As a result of his severe defeat in the midterm elections, the president is forced to coexist with his adversaries and is given the cold shoulder by those in his own camp.

There are just about 730 days before the U.S. presidential elections. This is an eternity when you have lost most of your leverage in government, when the majority in the two legislative chambers belongs to the opposition and when the party that got you elected has abandoned you and is looking in adulation at Hillary Clinton — the one who aspires to take your place. Briefly put, Barack Obama has virtually lost his power and touch.

If you need convincing, you just have to look at what has been happening during the last two months, while Democratic candidates in the Senate or House of Representatives were campaigning to be elected or reelected. Very few of them wanted Barack Obama to come and support them. In much the same way, he was only invited to about 30 meetings in the states where Democrats were, in theory, not at risk of losing very much.

At the same time, Hillary Clinton was required to be in those states where the vote promised to be tight — states such as Iowa, New Hampshire, Florida and North Carolina. In doing so, she made 42 appearances. Her husband, Bill, the veritable rock star of the Democratic Party, made even more. He presided over 53 meetings in 54 days.

From a French point of view, this disaffection for Obama seems almost unfair. Certainly, he has been a feeble and indecisive president, particularly with regard to foreign policy. His attempt to halt Putin in the Ukrainian crisis wasn't great, nor was his response to Bashar Assad when he used chemical weapons against his own people, and his attempt to prevent the jihadist Islamic State from becoming a threat to stable countries in the region was even worse. Even if he did decide to send reinforcements to the 1,500 men who make up the "military advisers" in Iraq at the end of the week, it seems a little late to become aware of this danger.

Disparities

On the other hand, as opposed to many countries and particularly those in Europe, the United States has re-embarked upon an economic plan. A stock exchange which is faring better and an unemployment rate which is constantly dropping are increasingly significant developments. America is giving the sense that it has got itself going again quite swiftly.

However, all the newspapers across the pond are highlighting that the main reason for the Republican victory is because the Americans don't feel as if their country is on a roll, as it was under Ronald Reagan or Bill Clinton. The average income is no longer increasing, or at least by very little. Rather, the wealthy are the ones who have profited from the economic recovery. For the middle class, not to mention those left behind, such pessimism for the future is appropriate and with it, the American dream has disappeared — two-thirds of voters believe their children won't live as well as they do. According to an exit poll, 45 percent of voters cited the economy as the main issue that guided their choice; this came even before immigration, health reform, gun control or foreign policy, which accounted for only 13 percent of voters' decision.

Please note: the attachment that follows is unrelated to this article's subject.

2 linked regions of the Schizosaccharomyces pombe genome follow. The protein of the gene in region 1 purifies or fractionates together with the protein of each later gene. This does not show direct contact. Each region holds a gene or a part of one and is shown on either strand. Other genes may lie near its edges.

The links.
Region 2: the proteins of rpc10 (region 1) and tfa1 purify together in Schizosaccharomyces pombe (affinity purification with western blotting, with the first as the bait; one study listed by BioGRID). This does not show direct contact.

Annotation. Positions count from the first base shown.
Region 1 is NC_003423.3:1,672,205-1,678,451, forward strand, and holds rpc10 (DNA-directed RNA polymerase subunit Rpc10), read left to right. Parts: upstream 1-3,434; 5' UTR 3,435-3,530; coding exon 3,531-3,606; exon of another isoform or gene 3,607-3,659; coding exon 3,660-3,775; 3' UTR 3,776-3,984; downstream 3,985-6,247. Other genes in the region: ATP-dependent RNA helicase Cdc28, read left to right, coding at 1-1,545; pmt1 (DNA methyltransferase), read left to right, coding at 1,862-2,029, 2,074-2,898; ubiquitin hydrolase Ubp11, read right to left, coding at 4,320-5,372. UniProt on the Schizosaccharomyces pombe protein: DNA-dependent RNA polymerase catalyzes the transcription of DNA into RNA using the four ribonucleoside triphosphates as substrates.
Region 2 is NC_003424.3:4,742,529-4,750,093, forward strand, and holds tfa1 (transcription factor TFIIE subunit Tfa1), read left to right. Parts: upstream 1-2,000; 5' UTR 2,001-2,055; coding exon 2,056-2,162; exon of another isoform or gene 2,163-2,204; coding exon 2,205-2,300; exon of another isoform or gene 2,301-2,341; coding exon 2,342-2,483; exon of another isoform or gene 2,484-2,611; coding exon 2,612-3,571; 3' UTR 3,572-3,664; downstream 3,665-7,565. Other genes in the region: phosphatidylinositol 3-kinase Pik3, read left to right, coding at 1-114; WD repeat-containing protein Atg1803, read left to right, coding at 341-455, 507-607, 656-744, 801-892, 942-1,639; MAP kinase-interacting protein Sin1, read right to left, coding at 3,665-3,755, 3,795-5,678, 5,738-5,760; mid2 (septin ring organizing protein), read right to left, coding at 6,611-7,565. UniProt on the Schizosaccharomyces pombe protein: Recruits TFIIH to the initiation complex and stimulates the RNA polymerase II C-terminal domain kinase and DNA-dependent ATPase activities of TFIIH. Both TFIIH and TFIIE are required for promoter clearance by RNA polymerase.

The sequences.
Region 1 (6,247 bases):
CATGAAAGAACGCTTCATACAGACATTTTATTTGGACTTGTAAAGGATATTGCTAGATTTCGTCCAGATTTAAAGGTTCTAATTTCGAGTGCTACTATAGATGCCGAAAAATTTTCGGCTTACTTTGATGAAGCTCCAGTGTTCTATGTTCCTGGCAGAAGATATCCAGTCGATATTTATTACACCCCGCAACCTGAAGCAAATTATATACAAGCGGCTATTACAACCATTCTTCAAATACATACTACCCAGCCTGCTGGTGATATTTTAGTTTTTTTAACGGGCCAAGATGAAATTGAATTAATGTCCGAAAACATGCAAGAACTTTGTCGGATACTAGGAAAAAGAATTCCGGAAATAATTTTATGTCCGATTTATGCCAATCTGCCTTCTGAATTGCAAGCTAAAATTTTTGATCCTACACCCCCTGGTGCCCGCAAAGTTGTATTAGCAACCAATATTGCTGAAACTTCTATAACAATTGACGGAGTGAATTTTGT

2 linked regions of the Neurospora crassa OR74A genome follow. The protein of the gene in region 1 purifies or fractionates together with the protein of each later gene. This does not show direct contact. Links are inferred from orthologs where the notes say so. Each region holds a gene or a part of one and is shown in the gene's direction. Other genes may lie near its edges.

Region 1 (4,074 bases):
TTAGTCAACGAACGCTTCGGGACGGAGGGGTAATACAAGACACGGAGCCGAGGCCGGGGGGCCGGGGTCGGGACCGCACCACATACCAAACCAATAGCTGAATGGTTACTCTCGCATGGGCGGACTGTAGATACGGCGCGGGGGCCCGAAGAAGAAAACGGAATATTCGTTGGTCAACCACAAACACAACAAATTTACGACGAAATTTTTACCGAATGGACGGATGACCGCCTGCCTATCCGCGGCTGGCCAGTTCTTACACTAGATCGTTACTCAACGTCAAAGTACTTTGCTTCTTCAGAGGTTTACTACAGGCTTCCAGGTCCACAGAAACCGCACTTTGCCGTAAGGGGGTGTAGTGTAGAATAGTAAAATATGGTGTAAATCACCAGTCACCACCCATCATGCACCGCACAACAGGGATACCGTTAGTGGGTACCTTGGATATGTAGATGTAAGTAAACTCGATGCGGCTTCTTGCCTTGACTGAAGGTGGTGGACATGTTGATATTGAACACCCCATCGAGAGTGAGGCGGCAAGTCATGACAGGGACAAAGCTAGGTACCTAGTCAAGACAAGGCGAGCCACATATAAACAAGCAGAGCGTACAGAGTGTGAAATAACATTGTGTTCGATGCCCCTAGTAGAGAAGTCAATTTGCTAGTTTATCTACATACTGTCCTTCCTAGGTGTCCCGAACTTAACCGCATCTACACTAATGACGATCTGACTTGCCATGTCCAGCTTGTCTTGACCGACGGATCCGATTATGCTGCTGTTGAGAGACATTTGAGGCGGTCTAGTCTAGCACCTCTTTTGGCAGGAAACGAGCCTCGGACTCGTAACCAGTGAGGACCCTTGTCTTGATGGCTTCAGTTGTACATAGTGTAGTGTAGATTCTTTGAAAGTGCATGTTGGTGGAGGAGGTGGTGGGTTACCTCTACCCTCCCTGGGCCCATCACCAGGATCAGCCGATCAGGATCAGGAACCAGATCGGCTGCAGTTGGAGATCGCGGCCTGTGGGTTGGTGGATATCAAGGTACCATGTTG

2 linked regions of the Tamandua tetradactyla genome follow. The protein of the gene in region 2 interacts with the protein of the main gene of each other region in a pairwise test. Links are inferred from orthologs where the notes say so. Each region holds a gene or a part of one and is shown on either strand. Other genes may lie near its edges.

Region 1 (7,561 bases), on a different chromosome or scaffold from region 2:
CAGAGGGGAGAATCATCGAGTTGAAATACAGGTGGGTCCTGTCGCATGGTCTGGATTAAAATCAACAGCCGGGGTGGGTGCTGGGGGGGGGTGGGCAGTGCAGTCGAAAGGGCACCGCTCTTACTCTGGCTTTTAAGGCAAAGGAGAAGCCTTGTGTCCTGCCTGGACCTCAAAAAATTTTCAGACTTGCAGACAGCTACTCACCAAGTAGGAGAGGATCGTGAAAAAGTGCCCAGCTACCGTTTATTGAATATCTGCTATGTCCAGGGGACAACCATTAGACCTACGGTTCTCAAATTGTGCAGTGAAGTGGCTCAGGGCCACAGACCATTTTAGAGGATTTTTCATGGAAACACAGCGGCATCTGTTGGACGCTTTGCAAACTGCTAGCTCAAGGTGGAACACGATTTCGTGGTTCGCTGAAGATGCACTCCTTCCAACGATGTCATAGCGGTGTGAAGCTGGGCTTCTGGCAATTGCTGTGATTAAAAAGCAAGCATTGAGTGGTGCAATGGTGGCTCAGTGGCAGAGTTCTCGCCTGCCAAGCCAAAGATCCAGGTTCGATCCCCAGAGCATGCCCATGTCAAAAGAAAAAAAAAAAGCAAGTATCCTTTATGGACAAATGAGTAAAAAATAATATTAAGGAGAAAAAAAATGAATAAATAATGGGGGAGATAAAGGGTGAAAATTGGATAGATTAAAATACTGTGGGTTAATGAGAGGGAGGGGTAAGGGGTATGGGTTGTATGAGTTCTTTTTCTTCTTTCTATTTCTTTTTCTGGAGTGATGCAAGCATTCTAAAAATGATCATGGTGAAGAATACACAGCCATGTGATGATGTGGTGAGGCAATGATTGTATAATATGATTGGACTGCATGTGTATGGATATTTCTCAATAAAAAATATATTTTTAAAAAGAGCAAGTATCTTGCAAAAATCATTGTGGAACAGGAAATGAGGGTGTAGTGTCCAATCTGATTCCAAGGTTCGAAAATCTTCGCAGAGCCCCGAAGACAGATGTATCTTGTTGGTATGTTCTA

Obama's problem is that in the two years of his presidency that remain, there is little chance that he will be able to give his fellow citizens the optimism that he was unable to inspire in them when he was in complete control. In fact, he will now have to work alongside a hostile Congress: a Congress that will present laws to him, which he will be tempted to veto, a right accorded to him by the Constitution. Let's just say that America is in danger of treading water until November 2016.

That is unless Republicans figure out that pressing pause on the nation for two years would be the best gift they could give to Hillary Clinton. It is doubtful that the voters' rejection of Barack Obama is a rally behind a Republican camp that is not completely rid of the populist excesses demonstrated by members of the Tea Party movement. For the new majority, agreeing to cooperate with the White House could prove to be tactically clever. This is the only chance Obama has to finish his term in office in a better state than expected.